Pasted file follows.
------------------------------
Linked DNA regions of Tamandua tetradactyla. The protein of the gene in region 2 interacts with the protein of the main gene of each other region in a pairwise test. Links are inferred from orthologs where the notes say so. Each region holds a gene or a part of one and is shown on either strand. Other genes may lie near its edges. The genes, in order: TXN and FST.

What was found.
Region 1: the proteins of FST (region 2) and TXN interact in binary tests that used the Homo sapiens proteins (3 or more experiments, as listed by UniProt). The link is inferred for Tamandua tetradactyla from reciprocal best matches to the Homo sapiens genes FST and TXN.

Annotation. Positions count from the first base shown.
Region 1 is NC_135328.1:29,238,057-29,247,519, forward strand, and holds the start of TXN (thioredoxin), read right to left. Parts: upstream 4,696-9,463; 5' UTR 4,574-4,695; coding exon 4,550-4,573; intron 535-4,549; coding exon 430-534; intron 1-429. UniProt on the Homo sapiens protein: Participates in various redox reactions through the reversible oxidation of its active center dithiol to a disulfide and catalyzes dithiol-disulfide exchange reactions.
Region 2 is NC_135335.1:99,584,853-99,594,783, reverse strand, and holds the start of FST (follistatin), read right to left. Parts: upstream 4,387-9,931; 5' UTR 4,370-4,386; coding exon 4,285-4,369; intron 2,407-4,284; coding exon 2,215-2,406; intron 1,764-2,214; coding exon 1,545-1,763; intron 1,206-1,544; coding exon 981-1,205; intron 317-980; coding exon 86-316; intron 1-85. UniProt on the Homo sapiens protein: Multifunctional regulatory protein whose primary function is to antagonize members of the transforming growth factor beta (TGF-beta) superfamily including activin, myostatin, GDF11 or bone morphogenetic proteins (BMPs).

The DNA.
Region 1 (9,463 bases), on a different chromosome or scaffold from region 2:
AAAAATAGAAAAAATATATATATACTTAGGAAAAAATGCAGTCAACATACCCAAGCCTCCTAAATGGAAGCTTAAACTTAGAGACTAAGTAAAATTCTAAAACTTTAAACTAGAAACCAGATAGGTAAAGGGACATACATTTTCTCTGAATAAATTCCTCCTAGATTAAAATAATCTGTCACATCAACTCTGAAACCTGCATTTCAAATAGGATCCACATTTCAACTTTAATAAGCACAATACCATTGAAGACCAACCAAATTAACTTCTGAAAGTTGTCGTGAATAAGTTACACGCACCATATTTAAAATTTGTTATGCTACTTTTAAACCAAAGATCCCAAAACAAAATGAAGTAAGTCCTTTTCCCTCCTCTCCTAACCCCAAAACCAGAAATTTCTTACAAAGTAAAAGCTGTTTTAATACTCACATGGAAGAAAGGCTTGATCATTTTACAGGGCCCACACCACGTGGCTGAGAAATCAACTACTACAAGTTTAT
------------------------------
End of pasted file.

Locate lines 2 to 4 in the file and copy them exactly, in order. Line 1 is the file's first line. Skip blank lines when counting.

What was found.
Region 1: the proteins of FST (region 2) and TXN interact in binary tests that used the Homo sapiens proteins (3 or more experiments, as listed by UniProt). The link is inferred for Tamandua tetradactyla from reciprocal best matches to the Homo sapiens genes FST and TXN.

Annotation. Positions count from the first base shown.